The few studies conducted on the efficacy of rural/small community integrated care have shown positive outcomes. For instance, Bernbabei et al. (1998) implemented integrated health care designed specifically for frail elderly people living in rural communities in Italy. Compared with frail elderly receiving conventional care, the experimental group showed fewer and shorter admissions to hospitals and nursing homes, better physical functioning, reduced cognitive decline, and spent on average $1800 less on health services than those receiving conventional care...but what was different from the urban models? An integrated care approach for the frail elderly was launched in a semi-urban community in Quebec. Individuals receiving the integrated care had a 44% lower risk of institutionalization, and reductions in deterioration of health and caregiver burden (Hébert, Durand, Dubuc, Tourigny, and the PRISMA Group, 2003; Tourigny, Durand, Bonin, Hébert, & Rochette, 2004).

Research on stroke service in rural communities has included telestroke, rapid transport systems for thromobolytic treatment (Silliman, S.L., Quinn, B., Huggett, V., Merino, J.G., 2003); practice guideline usage in emergency departments (Burgin, W.S. et al., 2001) and access to care issues in rural communities in developing countries (Nicoletti et al., 2000). Geographical access to quality care, trained health professionals, getting by in to use through organized care, and payment systems appear to be the four key issues facing rural communities worldwide, although there has not been a plethora of studies specifically related to either global health or rural stroke care.

In summary, the impact of stroke together with opportunities for substantive improvements to prevention and treatment have lead to improved service in many parts of Canada and other countries. In addition, integrated systems of care systems of care have been instituted in many countries. Integrated care is also a promising model for rural communities and lower resource systems although there has been little attention paid to them as large systems have the resources have been the prime venues for improved service. Perhaps a statement of growing attention but the need to figure out how this would work and what the drivers are to stimulate attention to small, rural communities. for case-management) have been shown to improve care, reduce hospital stays and health care costs (Sulch & Karla, 2000), and this decade has brought considerable understanding about the value of rehabilitation in physical and psycho-social functioning.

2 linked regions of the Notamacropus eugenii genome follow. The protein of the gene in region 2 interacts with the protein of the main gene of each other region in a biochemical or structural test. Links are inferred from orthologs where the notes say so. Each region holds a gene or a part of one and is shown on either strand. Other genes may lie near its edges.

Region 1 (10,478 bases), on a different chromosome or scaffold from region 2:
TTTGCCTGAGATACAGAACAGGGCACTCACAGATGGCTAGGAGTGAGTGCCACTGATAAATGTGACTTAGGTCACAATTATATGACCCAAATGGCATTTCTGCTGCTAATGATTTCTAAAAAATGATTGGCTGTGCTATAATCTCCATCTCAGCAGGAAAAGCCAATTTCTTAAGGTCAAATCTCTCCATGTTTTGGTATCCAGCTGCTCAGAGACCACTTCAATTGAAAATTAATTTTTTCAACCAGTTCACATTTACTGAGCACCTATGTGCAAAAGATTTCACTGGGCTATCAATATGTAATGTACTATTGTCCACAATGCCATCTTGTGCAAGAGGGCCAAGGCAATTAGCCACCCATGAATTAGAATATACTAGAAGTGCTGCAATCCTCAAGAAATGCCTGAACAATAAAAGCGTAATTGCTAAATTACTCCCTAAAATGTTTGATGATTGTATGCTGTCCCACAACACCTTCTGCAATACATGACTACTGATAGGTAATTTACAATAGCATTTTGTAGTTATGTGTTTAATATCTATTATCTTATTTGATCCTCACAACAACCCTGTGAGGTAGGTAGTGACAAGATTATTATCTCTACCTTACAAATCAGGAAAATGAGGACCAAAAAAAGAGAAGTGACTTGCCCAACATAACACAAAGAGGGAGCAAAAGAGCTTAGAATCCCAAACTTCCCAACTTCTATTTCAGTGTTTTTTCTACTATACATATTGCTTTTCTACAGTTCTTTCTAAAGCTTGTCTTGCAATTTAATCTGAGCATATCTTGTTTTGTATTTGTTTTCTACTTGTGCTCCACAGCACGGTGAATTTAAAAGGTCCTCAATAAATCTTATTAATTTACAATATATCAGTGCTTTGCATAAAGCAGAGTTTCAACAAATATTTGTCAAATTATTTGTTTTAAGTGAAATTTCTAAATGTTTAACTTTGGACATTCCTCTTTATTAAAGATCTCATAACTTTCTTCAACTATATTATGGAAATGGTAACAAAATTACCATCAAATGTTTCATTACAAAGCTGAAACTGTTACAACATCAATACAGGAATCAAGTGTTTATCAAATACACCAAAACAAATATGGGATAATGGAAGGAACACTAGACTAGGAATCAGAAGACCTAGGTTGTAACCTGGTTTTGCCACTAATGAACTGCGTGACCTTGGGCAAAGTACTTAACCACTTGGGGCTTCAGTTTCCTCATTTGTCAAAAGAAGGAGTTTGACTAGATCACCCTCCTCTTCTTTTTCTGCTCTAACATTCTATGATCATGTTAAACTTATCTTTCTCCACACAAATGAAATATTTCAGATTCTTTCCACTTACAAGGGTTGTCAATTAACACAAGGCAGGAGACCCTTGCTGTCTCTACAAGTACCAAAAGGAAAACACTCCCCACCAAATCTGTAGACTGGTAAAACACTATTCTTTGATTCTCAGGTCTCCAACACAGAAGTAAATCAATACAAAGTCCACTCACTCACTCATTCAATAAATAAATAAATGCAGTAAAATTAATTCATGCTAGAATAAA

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Principal Investigator:
Renee F. Lyons, Ph.D.

Term of Project:
February 2001 - 2007

Project Location:
Yarmouth, NS (pop. 9000)
Halifax, NS

Advantages of Integrated Care

Graphic of EKGAccumulating evidence suggests that integrated care across the continuum from prevention to community re-integration is a valuable approach to chronic disease prevention and management. Integrated care refers to the coordination of health services around a patient/family- oriented approach, horizontally between practitioners and organizations that provide services, and vertically between different levels of care from ambulatory to long-term care. (Conrad & Shortell, 1996; De Jong & Jackson, 2001; Leatt, 2002; Plochg & Klazing, 2002)

Stroke is an excellent candidate for this approach due to prevalence, impact and preventability of onset and recurrence. Research, evidence-based guidelines, stroke strategies (e.g,. Canadian Stroke Strategy Swedish), and financial investments have contributed substantively to development most elements of stroke care (e.g. secondary prevention; thromobolysis) and organized systems of care (stroke units). However, in most parts of the world the basic elements of stroke care are still not present, let alone integration, and this is particularly true for rural and low resource health systems. Evidence becomes a major feature in exacerbating health and health system disparities unless mechanisms are in place to raise and level the bar for rural and low resource environments.

Facilitation of systems change via university-community collaborative processes can improve stroke service in such communities, wherein a "third place" is created for contextualizing evidence and improving care.